While Episode 3 is primarily about Beatrice, it does start off with a continuation of Ange and Princess’s reunion from the previous episode. The main purpose of this scene is to confirm that despite all that acting she did at the ball, Princess genuinely plans on becoming Queen and change Albion for the better. Understandably, Ange is shocked over this. Not only did she apparently have an escape route all planned out but now her best friend truly is part of a very, very dangerous world. Princess does make a compelling counterpoint though: if she becomes Queen than she and Ange can just be together forever (the level of intimacy implied is of course being left to interpretation…).
There’s two other things about this scene that stand out to me. First is a line uttered by Ange where she tells Princess that becoming a spy is the only way she could “get across the wall”. The most obvious connection to make is the lyrics of Princess Principal‘s OP, “The Other Side of the Wall”. In fact, the same line is sung during the chorus. However, this idea of crossing the wall and meeting with a friend does get brought up later in the series. Another bit worth keeping an eye on is the one where Ange says she’ll deceive everyone, including herself and Princess, to help her friend. I originally thought it was some throwaway line but it does foreshadow some of Ange’s actions and character development in the last two episodes.
After the OP, the episode hands the spotlight over to Beatrice. About time too because of all the characters in PriPri, Beatrice is the one the show needs to justify her being a spy the most. At least with Princess, she’s got that royal clout going and as we saw last episode, she can talk the talk during a mission. Beatrice on the other hand, you look at her and she just seems like the kind of person who would fluctuate between “I can do this!” and “Dear God, why did I agree to do this?!”. It’s not exactly spy material, is it?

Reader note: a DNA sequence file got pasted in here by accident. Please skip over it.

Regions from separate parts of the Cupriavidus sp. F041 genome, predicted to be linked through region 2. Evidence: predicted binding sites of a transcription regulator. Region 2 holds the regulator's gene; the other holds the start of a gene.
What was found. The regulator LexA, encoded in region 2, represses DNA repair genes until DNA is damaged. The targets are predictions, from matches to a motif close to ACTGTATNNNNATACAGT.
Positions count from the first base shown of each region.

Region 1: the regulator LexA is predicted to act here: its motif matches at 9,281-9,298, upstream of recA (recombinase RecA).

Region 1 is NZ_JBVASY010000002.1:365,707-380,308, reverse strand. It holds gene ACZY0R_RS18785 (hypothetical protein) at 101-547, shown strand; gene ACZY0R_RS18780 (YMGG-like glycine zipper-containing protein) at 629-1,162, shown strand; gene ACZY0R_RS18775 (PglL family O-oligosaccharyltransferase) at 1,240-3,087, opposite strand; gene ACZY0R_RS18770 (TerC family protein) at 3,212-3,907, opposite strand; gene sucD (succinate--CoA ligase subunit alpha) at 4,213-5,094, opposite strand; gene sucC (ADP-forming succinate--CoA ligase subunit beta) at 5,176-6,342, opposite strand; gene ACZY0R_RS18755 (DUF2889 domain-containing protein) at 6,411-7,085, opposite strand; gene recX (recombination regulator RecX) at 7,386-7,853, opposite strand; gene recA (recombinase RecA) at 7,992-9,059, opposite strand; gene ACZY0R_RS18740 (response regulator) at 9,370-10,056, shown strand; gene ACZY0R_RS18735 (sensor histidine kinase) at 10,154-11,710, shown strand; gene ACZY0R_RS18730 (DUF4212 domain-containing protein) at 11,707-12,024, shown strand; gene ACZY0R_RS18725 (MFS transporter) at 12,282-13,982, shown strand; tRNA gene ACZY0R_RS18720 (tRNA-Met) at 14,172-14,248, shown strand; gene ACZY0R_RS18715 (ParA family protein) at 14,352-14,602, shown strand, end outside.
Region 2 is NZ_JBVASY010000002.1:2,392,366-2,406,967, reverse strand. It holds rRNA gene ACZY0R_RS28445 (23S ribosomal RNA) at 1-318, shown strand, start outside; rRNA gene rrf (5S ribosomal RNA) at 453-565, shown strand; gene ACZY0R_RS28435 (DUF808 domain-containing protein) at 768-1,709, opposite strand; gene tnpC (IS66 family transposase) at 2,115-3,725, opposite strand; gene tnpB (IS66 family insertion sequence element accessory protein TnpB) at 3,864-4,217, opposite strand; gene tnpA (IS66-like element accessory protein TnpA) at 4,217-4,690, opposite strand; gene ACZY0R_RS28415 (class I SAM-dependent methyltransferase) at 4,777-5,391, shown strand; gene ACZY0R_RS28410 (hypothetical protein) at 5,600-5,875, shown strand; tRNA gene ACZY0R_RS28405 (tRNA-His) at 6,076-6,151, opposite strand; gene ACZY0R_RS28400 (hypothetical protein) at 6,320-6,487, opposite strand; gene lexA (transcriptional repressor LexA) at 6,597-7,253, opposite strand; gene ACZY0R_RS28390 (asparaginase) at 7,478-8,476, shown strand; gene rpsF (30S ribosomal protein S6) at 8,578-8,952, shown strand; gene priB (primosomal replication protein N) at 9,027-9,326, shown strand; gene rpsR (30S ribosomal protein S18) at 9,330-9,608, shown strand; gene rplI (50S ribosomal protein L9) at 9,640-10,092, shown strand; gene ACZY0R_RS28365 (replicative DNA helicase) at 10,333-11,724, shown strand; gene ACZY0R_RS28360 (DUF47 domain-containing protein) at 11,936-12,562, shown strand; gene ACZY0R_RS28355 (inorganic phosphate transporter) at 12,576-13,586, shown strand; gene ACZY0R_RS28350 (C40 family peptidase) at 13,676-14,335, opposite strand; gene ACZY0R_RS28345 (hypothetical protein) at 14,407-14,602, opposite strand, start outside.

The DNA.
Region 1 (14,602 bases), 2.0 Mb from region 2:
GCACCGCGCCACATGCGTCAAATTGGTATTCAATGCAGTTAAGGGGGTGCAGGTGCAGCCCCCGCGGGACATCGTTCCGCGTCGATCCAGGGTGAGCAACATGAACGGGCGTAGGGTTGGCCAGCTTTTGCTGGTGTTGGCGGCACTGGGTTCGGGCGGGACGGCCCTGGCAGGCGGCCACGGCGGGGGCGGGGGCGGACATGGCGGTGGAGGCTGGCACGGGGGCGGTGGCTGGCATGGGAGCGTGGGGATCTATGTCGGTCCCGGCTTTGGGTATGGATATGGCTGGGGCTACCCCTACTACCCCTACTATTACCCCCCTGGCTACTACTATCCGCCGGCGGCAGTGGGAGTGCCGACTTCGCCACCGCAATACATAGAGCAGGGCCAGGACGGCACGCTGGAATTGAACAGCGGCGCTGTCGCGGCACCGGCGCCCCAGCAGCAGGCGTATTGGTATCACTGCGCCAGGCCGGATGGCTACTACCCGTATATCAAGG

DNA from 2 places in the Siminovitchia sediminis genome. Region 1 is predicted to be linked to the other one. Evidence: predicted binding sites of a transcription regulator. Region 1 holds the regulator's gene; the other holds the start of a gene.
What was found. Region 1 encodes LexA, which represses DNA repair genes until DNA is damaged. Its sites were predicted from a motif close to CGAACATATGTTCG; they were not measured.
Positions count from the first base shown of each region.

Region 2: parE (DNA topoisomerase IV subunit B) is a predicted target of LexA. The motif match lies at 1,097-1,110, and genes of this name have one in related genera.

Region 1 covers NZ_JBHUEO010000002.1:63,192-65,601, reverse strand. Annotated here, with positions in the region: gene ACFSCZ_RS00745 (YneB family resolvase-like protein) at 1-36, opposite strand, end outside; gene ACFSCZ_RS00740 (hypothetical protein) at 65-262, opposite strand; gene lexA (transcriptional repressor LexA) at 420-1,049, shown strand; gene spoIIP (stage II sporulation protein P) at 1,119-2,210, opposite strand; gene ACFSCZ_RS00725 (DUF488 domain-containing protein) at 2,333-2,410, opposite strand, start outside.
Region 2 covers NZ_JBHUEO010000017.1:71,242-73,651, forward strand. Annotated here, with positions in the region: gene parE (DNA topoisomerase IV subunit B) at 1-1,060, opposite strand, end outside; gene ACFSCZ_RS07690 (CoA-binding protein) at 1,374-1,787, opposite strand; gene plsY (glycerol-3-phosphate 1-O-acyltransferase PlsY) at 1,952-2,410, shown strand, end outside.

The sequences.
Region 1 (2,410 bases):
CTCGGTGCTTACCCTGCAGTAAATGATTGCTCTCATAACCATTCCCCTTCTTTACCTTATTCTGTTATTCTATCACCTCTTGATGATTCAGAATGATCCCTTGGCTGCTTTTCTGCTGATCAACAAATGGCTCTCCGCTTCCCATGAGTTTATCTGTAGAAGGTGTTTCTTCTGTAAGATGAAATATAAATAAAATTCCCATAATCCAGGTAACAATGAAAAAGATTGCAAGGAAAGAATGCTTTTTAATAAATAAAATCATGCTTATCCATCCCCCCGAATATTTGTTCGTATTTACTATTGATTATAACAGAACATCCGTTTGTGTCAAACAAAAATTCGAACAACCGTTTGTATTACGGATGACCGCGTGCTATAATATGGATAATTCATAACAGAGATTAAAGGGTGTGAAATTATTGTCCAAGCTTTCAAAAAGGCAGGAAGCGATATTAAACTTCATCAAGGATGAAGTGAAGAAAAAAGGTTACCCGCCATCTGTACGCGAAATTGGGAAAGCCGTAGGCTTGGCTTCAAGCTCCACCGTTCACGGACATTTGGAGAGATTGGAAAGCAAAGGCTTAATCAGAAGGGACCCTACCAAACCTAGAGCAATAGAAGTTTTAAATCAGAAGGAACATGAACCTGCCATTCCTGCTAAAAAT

Sure enough, Beatrice joins the team rather reluctantly. While Princess is keeping her end of the bargain by first helping Ange and Dorothy out with infiltrating an airship for some manufacturing plates, Beatrice is convinced that the spies can’t be trusted. To be fair, she has every right to feel that way. While not in the know about Operation Changeling, seeing Ange in disguise is enough of a cause for Beatrice to be suspicious (imagine her reaction if she found out who Ange really is…). Since no one in the Kingdom can be trusted either, poor Beatrice naturally takes it upon herself to make sure Ange isn’t putting Princess in danger and follows her onto the airship. You can imagine how well that would go.
If you really think about it, the smart thing for Ange to do would be to straight up kill Beatrice. Dark I know but since Beatrice can’t fight and it’s safe to assume that she couldn’t last a minute in an interrogation, she is pretty much a liability. At first glance, she seems like dead weight and in the world of espionage, it would benefit a spy such as Ange to have her dead.
Would Ange actually pull the trigger though? I personally doubt it. As emotionless as she appears to be, she isn’t a heartless being and given where her loyalties lie, she would give any close friend of Princess a chance or at the very least tolerate them. And if she really wanted Beatrice off her shoulders, she would’ve let her drown in that chute of water instead of shooting her on the airship. If anything, her acting at odds with Beatrice is her way of helping the latter see the bigger picture. She tells Beatrice to get caught but she does so to remind Beatrice of the gravity of the situation. If any enemy finds Beatrice then Princess’s connection to the Commonwealth will be exposed and put the very friend Beatrice is trying to protect at risk. In other words, having a grudge against a spy really isn’t the best course of action to take right now and Beatrice comes to realize that.